Ingham County claims Michigan's first gay marriage

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UPDATE: The U.S. 6th Circuit Court of Appeals on Saturday ordered a stay until Wednesday of Friday’s ruling that upended Michigan’s ban on gay marriage


Ingham County Chronicle staff

Ingham Clerk Barb Byrum wasted no time this morning and neither did Lansing newlyweds Glenna DeJong and Marsha Caspar.

At 7:58 a.m., Byrum tweeted, “Marsha & Glenna have been together for 26 years and are getting married RIGHT NOW!!”

A Friday afternoon decision by U.S. District Judge Bernard Friedman struck down Michigan’s 2004 voter-approved ban on same-sex marriage, opening the door for gays and lesbians to marry in Michigan.

Byrum was tweeting through the night and up early in what became a race to perform Michigan’s first gay marriage.

On Thursday, the day before Friedman’s ruling, she had tweeted on @BarbByrum, “Ingham County resident interested in getting married?” She posted a link to marriage documents with the tweet. Byrum had planned to perform gay marriages in October when the law was struck down but then immediately appealed by Michigan Attorney General Bill Schuette. That kept the ban intact. Disappointed couple who had come to courthouses across Michigan had to wait for the next ruling.

At 3:25 Friday, Byrum tweeted, “I have performed four wedding ceremonies, today. I am hopeful that I am suddenly requested to perform a lot more.” The tweet included a graphic of two rainbow-colored silhouettes of couples, a pair of men and a pair of women. Byrum’s Twitter profile picture has her photo and a pink, transparent triangle with a map of Michigan.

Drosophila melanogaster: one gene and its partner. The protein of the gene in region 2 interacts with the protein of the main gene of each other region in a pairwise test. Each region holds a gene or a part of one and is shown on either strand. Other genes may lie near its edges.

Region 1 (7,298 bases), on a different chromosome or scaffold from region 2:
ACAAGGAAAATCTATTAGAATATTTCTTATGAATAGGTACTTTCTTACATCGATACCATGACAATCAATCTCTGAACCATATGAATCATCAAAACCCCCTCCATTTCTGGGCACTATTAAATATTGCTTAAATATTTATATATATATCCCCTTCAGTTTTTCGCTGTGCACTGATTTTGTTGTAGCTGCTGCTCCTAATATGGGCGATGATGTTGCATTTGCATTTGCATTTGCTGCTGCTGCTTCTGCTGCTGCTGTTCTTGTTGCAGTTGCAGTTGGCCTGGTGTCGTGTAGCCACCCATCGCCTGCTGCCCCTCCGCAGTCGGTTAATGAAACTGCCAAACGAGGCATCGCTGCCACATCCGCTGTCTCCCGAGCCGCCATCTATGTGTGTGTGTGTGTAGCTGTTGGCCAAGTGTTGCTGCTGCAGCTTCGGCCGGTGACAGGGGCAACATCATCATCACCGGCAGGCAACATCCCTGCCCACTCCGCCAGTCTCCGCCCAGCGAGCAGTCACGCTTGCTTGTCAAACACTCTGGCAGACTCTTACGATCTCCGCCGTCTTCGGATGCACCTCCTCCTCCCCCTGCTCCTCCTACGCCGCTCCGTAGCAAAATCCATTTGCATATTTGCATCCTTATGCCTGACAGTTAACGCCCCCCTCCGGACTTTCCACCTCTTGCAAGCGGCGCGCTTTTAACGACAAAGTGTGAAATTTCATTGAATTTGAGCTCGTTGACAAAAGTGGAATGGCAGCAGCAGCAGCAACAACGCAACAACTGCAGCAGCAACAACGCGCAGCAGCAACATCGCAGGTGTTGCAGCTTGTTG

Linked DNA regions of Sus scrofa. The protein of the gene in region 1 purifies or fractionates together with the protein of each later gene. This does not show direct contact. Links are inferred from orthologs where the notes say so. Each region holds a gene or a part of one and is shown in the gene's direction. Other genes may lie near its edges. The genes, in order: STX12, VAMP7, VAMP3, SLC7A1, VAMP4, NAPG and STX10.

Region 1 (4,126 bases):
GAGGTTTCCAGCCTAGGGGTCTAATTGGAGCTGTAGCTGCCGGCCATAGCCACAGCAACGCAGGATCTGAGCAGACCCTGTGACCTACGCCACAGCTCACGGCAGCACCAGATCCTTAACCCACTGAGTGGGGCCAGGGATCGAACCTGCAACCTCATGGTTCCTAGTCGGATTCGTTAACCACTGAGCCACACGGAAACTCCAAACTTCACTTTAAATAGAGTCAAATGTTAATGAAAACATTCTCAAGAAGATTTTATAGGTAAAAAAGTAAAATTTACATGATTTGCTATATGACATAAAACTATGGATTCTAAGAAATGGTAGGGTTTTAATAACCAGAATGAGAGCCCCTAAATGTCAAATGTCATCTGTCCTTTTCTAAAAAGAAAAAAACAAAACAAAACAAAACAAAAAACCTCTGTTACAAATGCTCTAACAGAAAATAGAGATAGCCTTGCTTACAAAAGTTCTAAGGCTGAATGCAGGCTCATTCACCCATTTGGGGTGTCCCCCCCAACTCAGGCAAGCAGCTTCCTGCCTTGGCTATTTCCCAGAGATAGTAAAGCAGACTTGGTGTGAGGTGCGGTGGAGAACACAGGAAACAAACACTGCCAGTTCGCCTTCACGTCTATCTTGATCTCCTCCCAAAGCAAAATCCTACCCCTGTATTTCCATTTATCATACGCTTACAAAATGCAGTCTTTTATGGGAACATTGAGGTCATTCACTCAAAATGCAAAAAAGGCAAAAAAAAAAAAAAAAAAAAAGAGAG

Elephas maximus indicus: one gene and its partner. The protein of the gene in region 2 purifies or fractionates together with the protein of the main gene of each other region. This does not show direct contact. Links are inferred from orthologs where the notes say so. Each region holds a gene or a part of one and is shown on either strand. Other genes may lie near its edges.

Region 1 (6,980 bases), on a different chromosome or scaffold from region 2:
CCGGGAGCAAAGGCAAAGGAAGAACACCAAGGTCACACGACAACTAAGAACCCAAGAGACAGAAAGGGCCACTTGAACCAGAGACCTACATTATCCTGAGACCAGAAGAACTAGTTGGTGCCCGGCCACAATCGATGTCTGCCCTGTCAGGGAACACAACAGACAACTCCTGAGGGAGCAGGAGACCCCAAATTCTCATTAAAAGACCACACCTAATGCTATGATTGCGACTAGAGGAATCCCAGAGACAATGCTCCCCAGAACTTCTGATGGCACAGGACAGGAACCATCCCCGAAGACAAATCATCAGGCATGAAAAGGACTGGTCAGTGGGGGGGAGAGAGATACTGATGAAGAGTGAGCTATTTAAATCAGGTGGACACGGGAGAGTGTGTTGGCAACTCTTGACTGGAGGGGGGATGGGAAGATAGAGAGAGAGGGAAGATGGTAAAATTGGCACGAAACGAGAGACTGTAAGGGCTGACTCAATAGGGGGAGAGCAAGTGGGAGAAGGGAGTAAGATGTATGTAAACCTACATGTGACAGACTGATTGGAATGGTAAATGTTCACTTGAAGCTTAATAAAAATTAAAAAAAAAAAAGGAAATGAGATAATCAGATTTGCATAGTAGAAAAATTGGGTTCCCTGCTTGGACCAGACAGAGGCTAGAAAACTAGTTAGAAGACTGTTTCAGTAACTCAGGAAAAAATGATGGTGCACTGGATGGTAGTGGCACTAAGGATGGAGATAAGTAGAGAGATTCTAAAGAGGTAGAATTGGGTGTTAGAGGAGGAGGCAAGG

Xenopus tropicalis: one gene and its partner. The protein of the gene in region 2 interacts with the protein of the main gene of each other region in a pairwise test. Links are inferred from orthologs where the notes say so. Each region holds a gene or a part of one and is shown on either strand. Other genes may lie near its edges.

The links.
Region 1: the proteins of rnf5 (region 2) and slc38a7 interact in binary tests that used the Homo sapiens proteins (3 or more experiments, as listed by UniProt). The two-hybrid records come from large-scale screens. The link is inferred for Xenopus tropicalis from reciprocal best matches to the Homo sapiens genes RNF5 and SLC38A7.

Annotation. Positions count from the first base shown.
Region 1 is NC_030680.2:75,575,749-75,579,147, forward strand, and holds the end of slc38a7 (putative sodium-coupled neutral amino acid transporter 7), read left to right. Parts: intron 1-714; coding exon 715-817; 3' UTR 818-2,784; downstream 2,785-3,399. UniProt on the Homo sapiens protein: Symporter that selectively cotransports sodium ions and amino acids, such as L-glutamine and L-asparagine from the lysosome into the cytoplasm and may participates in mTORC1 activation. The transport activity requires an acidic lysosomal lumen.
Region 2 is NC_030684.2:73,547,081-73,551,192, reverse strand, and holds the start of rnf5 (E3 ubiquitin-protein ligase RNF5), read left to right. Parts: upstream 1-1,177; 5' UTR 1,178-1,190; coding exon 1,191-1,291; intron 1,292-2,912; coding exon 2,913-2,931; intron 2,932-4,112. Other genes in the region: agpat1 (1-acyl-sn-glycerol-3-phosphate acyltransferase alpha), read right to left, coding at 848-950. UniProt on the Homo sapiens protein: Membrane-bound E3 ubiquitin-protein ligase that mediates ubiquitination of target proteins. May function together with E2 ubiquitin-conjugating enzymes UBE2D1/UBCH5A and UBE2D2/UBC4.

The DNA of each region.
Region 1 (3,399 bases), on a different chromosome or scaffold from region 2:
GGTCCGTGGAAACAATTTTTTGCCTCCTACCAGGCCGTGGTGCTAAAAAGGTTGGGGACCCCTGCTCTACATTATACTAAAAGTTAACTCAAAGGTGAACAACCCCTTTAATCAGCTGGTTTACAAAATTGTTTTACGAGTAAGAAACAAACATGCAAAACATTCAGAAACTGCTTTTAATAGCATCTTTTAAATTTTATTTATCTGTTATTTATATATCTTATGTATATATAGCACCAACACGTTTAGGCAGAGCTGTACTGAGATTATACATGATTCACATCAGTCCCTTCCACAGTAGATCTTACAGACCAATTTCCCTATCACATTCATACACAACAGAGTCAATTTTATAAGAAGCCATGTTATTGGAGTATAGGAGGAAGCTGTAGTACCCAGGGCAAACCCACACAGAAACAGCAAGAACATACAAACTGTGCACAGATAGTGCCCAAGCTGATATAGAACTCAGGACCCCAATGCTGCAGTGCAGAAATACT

The decision came Friday and appeared on the federal docket in Detroit shortly after 5 p.m.

After the ruling, Byrum began tweeting links to stories about it in the Lansing State Journal, on MLive, the Associated Press and the Huffington Post.

Around 6 p.m. Friday, Byrum again tweeted a link to marriage license documents, reminding couples that at last one would have to be an Ingham County resident for her to marry them and said that marriages would begin on Monday.

@Nowooski and @SarahK_Michigan tweeted back, asking why she should wait. @Nowooski tweeted, “Is there a legal reason for that?” He also tweeted, “Monday? No weekend hours?”

Byrum replied, “No, sorry :(. Monday 8am”

@Nowooski persisted: “It seems like this would be a great time to have extended hours. Folks have waited years for this.”

About 11 p.m., @SarahK_Michigan tweeted “Washtenaw, Muskegon, Oakland counties all open tomorrow for marriage licenses. Why not Ingham?” Apparently, other clerks were not waiting for Monday.

Byrum had a restless night. Around 3 a.m., she tweeted, “I cannot sleep.”

Around 6 a.m. Byrum tweeted “Change of Plans: Ingham County Clerk’s Mason Office WILL BE OPEN at 8am TODAY!” She tweeted several times, directing one to @SarahK_Michigan and several to different media outlets.

Screen Shot 2014-03-22 at 9.47.04 PMByrum headed over to the courthouse and tweeted a picture of a coffee maker at 7:39 a.m. with the message, “Coffee brewing”.

Twenty minutes later, just before 8 a.m., Byrum tweeted that DeJong and Caspar were getting married, although the accompanying photo shows them being interviewed.

Around 9 a.m., an Associated Press story reported, “A county clerk in central Michigan has issued the state’s first marriage license for a same-sex-couple.”

Schuette on Friday had asked for a stay of the federal court ruling so he can file an appeal, but none had been granted.

Eighteen states now allow gay marriages.

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